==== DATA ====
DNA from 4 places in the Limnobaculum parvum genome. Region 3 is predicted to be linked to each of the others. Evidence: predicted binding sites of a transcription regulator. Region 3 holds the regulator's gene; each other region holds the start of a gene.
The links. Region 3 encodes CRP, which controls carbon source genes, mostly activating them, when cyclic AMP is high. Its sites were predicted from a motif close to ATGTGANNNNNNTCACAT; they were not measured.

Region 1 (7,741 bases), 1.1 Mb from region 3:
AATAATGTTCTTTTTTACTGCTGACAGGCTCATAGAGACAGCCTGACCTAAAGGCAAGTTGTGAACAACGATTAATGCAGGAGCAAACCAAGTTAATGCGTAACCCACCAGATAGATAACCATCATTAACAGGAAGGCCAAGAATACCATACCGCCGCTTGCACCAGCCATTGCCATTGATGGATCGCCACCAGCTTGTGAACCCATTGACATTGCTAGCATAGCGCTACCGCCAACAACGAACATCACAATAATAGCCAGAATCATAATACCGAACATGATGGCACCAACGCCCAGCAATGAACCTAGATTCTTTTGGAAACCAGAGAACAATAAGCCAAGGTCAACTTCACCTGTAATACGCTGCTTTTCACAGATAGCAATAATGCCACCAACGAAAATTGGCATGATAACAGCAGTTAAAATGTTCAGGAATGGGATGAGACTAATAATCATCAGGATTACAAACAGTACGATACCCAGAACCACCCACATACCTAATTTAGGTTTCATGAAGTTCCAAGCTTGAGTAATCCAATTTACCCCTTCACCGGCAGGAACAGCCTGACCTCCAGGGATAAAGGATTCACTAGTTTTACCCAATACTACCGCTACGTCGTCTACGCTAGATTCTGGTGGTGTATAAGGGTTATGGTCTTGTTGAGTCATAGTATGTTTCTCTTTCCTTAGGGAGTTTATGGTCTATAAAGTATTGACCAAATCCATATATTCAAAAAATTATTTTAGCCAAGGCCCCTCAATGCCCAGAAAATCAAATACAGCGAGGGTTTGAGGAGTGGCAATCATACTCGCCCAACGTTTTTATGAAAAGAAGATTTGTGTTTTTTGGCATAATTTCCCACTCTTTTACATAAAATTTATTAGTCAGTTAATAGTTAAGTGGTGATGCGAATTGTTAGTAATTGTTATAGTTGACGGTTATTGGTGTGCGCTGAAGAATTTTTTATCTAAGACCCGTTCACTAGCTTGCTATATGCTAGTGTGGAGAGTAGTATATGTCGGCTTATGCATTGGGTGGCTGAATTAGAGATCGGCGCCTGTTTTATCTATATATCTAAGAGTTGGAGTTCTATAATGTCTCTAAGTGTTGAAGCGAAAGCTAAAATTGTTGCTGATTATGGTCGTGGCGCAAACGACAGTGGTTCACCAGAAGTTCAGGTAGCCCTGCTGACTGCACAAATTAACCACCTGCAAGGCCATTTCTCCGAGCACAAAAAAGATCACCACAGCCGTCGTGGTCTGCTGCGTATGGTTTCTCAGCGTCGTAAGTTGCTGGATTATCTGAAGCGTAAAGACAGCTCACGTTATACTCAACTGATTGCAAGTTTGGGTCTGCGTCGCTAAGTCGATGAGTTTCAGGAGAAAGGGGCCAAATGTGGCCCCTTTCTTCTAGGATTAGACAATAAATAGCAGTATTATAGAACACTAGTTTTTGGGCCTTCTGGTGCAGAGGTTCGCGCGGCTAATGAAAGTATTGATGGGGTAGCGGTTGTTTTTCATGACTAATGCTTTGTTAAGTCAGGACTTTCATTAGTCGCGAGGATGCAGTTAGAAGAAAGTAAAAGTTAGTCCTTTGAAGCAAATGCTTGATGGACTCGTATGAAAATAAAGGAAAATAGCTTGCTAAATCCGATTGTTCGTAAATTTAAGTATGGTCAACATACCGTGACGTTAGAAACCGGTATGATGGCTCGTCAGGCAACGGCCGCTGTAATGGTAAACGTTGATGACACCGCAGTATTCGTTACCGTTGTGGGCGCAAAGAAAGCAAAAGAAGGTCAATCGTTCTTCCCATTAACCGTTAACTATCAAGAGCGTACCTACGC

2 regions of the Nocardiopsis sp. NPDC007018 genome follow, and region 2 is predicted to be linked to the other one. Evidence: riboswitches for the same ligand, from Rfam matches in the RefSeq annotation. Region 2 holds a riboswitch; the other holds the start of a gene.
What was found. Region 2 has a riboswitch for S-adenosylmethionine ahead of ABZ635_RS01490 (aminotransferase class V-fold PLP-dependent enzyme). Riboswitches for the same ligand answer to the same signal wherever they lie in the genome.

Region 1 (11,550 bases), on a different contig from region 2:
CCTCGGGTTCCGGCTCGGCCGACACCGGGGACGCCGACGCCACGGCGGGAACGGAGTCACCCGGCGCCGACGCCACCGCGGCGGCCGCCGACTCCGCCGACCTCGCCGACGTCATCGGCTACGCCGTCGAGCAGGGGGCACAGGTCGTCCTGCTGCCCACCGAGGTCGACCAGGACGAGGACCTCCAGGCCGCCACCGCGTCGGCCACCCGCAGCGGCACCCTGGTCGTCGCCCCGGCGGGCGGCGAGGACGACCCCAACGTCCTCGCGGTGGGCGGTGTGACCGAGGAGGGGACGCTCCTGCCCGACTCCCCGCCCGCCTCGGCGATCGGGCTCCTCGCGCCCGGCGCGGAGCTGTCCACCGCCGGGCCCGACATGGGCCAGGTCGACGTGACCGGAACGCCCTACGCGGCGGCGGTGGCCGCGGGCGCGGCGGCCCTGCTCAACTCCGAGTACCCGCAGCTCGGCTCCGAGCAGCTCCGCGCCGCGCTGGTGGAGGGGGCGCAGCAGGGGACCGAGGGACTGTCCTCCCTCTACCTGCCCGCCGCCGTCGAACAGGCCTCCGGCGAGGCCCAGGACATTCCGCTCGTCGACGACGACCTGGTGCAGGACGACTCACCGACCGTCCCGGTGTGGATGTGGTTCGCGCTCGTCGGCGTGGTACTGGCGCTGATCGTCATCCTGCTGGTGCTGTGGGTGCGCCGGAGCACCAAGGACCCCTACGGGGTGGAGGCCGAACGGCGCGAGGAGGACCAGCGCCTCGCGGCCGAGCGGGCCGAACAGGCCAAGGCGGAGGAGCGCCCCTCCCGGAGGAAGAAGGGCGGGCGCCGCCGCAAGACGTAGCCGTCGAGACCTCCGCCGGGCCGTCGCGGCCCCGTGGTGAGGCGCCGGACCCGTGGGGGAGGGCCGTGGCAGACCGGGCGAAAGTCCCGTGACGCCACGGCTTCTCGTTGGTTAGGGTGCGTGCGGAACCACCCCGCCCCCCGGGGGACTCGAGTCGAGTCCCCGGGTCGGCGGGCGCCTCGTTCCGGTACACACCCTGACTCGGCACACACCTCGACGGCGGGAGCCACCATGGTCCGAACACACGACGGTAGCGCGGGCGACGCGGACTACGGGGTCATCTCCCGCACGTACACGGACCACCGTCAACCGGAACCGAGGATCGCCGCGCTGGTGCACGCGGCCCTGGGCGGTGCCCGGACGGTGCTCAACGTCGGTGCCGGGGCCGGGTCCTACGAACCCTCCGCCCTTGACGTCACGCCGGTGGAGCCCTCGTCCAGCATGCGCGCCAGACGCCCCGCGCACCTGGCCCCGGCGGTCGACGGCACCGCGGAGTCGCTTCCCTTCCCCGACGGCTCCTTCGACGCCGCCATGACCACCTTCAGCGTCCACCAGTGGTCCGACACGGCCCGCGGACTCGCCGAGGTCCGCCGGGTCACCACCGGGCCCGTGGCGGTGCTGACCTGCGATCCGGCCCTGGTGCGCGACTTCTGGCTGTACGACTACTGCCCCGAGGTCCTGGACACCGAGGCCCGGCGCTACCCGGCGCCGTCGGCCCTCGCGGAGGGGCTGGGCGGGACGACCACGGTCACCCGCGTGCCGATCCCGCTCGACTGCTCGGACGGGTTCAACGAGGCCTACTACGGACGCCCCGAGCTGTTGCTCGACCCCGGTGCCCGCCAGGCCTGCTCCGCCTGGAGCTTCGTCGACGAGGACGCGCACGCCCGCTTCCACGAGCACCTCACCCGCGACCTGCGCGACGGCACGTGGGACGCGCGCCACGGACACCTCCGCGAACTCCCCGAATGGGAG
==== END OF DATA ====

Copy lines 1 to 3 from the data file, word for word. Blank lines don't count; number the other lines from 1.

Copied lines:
DNA from 4 places in the Limnobaculum parvum genome. Region 3 is predicted to be linked to each of the others. Evidence: predicted binding sites of a transcription regulator. Region 3 holds the regulator's gene; each other region holds the start of a gene.
The links. Region 3 encodes CRP, which controls carbon source genes, mostly activating them, when cyclic AMP is high. Its sites were predicted from a motif close to ATGTGANNNNNNTCACAT; they were not measured.

Region 1 (7,741 bases), 1.1 Mb from region 3: